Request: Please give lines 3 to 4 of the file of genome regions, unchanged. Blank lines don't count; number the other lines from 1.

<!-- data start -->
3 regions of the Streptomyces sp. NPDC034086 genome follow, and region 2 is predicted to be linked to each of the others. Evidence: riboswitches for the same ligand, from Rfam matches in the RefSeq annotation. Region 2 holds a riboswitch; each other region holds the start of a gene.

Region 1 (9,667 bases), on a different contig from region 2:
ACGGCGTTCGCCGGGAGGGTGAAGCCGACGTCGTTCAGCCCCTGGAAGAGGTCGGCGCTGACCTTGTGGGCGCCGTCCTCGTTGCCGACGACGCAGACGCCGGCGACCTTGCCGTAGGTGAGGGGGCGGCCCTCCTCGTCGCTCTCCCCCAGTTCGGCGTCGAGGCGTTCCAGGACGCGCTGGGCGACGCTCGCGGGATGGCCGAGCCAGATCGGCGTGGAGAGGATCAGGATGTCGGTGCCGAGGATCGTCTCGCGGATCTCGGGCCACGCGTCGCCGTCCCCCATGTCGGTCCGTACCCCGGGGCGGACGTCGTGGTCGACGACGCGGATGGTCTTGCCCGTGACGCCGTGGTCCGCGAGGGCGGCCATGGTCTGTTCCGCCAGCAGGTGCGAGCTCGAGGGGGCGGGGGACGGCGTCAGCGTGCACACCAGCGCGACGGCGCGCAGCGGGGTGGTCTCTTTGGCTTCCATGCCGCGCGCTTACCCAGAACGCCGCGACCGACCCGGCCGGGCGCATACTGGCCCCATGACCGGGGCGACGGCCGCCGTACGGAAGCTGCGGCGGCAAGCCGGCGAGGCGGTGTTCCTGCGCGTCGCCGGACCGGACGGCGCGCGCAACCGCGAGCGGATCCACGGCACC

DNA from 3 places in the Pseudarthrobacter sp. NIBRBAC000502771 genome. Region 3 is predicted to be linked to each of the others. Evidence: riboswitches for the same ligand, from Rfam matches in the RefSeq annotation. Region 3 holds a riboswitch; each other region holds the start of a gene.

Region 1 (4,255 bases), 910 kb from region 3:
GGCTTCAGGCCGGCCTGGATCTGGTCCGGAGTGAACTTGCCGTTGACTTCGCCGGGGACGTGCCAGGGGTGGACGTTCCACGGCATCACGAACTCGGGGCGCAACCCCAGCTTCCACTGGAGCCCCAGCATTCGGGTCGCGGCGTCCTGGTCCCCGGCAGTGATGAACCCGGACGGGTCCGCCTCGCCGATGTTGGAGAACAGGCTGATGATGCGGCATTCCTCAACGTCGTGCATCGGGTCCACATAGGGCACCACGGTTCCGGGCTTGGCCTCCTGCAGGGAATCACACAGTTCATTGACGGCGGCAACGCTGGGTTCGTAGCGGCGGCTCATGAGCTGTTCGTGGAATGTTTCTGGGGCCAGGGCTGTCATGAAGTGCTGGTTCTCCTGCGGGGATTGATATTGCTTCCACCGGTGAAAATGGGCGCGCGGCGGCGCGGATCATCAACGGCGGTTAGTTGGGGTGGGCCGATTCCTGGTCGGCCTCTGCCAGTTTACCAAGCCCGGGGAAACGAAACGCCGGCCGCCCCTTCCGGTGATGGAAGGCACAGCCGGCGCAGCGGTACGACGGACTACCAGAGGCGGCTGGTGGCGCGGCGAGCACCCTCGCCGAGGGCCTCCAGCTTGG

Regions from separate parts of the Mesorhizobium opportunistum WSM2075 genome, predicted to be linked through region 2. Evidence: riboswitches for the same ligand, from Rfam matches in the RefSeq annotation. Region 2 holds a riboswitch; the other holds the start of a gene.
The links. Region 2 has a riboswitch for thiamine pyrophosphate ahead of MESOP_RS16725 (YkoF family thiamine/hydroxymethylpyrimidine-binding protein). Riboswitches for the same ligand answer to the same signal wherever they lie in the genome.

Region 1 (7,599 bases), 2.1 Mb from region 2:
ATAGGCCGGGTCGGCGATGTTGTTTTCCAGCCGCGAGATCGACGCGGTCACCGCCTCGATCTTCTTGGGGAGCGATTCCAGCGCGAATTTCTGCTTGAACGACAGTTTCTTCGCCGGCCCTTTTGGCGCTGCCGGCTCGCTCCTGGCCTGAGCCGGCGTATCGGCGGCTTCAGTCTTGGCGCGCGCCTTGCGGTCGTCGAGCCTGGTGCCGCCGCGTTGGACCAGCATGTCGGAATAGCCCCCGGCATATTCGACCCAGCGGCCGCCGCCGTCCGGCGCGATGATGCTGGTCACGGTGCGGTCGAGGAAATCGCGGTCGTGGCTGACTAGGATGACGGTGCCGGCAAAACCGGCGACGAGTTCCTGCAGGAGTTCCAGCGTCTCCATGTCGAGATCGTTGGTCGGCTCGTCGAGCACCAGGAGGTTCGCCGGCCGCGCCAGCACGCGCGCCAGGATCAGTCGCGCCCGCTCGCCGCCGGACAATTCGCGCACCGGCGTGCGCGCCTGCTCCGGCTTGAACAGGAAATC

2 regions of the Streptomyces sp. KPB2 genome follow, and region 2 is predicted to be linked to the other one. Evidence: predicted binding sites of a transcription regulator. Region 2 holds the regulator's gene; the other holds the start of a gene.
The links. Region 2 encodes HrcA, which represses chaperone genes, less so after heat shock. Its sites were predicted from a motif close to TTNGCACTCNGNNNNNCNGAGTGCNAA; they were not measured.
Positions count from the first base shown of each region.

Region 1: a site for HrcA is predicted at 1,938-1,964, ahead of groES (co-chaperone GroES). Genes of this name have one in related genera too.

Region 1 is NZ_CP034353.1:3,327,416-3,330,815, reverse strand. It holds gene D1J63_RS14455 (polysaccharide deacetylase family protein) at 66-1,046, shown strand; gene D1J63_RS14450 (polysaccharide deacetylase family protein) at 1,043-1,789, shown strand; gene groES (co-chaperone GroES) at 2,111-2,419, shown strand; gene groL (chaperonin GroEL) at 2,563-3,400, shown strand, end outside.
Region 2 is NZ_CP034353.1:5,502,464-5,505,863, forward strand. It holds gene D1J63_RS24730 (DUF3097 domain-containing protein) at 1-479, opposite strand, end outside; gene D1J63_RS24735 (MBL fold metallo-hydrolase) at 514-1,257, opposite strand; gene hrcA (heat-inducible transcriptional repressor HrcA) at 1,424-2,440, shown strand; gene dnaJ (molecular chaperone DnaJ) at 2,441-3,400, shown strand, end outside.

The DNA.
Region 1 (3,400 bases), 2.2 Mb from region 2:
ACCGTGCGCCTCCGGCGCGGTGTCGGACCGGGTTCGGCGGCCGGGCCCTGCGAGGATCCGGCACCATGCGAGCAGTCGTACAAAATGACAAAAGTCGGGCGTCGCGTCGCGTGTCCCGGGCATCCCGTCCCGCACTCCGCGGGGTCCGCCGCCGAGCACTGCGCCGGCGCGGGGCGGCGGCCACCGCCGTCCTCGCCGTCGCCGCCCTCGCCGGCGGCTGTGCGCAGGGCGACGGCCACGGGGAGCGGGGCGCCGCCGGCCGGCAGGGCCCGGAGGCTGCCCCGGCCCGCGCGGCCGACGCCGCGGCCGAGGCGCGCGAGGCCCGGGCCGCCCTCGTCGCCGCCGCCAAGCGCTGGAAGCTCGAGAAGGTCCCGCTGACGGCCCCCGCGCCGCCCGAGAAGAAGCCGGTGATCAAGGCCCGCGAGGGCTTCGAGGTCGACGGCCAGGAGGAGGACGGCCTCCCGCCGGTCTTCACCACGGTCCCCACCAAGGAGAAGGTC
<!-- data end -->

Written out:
ACGGCGTTCGCCGGGAGGGTGAAGCCGACGTCGTTCAGCCCCTGGAAGAGGTCGGCGCTGACCTTGTGGGCGCCGTCCTCGTTGCCGACGACGCAGACGCCGGCGACCTTGCCGTAGGTGAGGGGGCGGCCCTCCTCGTCGCTCTCCCCCAGTTCGGCGTCGAGGCGTTCCAGGACGCGCTGGGCGACGCTCGCGGGATGGCCGAGCCAGATCGGCGTGGAGAGGATCAGGATGTCGGTGCCGAGGATCGTCTCGCGGATCTCGGGCCACGCGTCGCCGTCCCCCATGTCGGTCCGTACCCCGGGGCGGACGTCGTGGTCGACGACGCGGATGGTCTTGCCCGTGACGCCGTGGTCCGCGAGGGCGGCCATGGTCTGTTCCGCCAGCAGGTGCGAGCTCGAGGGGGCGGGGGACGGCGTCAGCGTGCACACCAGCGCGACGGCGCGCAGCGGGGTGGTCTCTTTGGCTTCCATGCCGCGCGCTTACCCAGAACGCCGCGACCGACCCGGCCGGGCGCATACTGGCCCCATGACCGGGGCGACGGCCGCCGTACGGAAGCTGCGGCGGCAAGCCGGCGAGGCGGTGTTCCTGCGCGTCGCCGGACCGGACGGCGCGCGCAACCGCGAGCGGATCCACGGCACC

DNA from 3 places in the Pseudarthrobacter sp. NIBRBAC000502771 genome. Region 3 is predicted to be linked to each of the others. Evidence: riboswitches for the same ligand, from Rfam matches in the RefSeq annotation. Region 3 holds a riboswitch; each other region holds the start of a gene.